Science is ever evolving, just like the human race | Kenan Malik

Scientific knowledge, whether about a human species or the planets, is powerful because it is provisional and cumulative

For the past decade, scientists have thought that DNA sequences from Neanderthals were found only in non-African populations. Neanderthals, a human species that died out around 40,000 years ago, lived mainly in Europe and parts of Asia.

As Homo sapiens migrated from Africa into Europe and Asia some 70,000 years ago, the two species mingled. Roughly 2% of the genomes of modern European and Asian populations is inherited from Neanderthals. But sub-Saharan Africans, it was believed, possessed no Neanderthal DNA.

A new study shows this is not true. Sub-Saharan populations do carry Neanderthal DNA. This is likely to have come not directly from Neanderthals in Africa but from ancient Europeans migrating back into Africa over the past 20,000 years.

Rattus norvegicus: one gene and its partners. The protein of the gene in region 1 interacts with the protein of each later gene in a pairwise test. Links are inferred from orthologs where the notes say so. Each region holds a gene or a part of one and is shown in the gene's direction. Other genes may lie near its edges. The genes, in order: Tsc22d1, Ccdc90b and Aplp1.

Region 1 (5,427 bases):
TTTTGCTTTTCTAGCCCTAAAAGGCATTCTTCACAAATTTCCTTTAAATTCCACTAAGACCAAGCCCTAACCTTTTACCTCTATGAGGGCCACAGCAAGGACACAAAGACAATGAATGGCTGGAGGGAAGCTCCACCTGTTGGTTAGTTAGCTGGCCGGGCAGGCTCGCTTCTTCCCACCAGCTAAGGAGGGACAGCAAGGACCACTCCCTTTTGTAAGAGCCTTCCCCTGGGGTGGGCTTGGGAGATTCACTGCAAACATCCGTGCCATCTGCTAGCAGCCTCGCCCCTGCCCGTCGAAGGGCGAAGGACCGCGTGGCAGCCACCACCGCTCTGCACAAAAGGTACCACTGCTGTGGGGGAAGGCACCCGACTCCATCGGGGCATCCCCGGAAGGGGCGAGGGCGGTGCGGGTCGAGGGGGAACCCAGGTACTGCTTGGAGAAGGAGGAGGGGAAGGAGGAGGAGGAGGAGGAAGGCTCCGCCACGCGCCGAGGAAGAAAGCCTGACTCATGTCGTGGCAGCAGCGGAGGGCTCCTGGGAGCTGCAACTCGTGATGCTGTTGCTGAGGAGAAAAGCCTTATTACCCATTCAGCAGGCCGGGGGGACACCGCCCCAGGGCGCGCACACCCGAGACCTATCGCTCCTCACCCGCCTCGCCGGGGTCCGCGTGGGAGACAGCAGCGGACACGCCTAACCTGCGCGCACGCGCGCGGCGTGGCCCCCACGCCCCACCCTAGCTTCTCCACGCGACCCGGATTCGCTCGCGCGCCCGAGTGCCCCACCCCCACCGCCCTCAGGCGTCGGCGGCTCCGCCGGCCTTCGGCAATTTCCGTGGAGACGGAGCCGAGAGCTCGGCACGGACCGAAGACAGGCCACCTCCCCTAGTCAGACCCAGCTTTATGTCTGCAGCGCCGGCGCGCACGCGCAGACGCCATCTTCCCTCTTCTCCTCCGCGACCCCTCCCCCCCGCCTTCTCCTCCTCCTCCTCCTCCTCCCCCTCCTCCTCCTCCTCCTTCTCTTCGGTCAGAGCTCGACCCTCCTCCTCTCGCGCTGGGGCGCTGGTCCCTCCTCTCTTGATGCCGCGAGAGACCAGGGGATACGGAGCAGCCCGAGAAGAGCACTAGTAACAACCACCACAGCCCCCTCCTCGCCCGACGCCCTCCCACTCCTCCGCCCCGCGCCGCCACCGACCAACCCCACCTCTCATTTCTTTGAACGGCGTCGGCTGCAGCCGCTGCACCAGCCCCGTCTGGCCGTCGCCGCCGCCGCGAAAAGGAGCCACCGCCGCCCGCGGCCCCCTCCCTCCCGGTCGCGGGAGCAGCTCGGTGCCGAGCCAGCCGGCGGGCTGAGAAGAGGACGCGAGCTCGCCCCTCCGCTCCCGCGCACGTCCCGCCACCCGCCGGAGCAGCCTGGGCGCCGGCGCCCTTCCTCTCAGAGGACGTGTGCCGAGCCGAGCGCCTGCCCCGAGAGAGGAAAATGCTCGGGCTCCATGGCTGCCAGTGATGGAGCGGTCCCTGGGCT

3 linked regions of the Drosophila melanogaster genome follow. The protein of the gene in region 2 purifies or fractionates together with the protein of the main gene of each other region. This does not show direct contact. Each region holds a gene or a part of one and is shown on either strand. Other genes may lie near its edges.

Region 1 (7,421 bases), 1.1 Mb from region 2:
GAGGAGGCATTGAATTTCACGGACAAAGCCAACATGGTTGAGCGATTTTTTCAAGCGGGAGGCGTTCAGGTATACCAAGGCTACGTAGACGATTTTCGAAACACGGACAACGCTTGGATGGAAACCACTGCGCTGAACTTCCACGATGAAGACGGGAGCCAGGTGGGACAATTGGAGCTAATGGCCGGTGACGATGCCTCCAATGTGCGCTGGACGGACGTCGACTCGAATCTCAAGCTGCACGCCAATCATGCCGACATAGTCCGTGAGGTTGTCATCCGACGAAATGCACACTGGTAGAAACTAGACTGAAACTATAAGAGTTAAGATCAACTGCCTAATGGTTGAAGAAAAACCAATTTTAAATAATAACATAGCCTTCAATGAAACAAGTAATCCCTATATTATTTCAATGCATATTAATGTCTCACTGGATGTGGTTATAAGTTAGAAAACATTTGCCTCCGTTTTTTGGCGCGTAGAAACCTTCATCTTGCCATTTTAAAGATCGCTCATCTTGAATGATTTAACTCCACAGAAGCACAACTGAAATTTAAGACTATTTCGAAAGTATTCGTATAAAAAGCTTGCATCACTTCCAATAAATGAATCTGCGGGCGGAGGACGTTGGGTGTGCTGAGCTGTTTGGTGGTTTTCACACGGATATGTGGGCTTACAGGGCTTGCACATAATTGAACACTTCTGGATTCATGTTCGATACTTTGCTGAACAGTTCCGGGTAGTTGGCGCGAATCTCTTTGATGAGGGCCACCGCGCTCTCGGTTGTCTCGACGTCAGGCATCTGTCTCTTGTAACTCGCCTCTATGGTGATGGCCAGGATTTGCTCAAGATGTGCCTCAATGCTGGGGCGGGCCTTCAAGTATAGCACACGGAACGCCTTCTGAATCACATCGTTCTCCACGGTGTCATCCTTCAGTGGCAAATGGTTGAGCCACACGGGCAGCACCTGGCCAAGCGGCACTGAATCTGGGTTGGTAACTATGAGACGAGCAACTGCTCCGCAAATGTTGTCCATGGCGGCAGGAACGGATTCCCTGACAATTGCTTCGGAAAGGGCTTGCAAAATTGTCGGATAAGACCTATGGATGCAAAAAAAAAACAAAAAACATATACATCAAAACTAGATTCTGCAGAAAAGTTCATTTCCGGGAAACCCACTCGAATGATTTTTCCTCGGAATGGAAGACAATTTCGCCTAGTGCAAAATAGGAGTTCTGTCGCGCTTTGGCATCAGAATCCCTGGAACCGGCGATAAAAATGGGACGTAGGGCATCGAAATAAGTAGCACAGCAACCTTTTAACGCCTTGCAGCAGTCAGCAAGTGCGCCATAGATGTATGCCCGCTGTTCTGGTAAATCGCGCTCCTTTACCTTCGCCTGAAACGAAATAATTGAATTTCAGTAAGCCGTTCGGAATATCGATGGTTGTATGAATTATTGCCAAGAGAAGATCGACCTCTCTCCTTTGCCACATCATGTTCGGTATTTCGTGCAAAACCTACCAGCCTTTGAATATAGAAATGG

For years, scientists believed that our solar system formed through violent collisions between the original building blocks. Now, thanks to data from the New Horizons spacecraft, they are changing their minds. Launched in 2006, New Horizons has travelled to the edge of the solar system, to the Kuiper belt, which consists of millions of rocks, remnants from the formation of the planets. The spacecraft’s images of an object named Arrokoth, which is made up of two connected lobes, suggest the rocks fused slowly rather than violently, leading scientists to revise their views of how the planets formed.

This is how science works – by reshaping theories as knowledge accumulates. For some, such as those who would deny the theory of evolution, this reveals science to be a false guide. Certainly, scientific knowledge is provisional and changes as we know more. It is also cumulative: the more we know, the more certain we can be. Both aspects are to be valued. They reveal not the weakness of science but its greatest strength.

Contributor

Kenan Malik

The GuardianTramp

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